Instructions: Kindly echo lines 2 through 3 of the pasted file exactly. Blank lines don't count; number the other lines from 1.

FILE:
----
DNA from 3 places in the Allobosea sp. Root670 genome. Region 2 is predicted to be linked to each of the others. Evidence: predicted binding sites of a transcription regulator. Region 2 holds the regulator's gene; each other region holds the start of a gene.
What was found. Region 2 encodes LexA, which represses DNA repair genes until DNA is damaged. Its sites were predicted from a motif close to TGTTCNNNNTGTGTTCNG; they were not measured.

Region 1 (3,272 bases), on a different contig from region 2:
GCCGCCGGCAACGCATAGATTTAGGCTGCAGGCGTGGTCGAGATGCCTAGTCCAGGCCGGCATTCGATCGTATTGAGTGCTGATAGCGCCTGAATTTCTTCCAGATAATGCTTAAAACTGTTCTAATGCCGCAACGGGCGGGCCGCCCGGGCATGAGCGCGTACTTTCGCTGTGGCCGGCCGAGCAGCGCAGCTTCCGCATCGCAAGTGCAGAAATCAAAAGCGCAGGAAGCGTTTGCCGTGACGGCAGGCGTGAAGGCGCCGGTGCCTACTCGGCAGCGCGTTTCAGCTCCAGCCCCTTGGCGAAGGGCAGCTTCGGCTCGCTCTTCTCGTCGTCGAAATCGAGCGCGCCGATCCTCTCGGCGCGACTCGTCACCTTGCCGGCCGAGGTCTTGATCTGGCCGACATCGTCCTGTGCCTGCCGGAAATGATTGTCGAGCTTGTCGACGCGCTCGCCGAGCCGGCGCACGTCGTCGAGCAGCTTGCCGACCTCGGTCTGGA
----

What was found. Region 2 encodes LexA, which represses DNA repair genes until DNA is damaged. Its sites were predicted from a motif close to TGTTCNNNNTGTGTTCNG; they were not measured.

Region 1 (3,272 bases), on a different contig from region 2: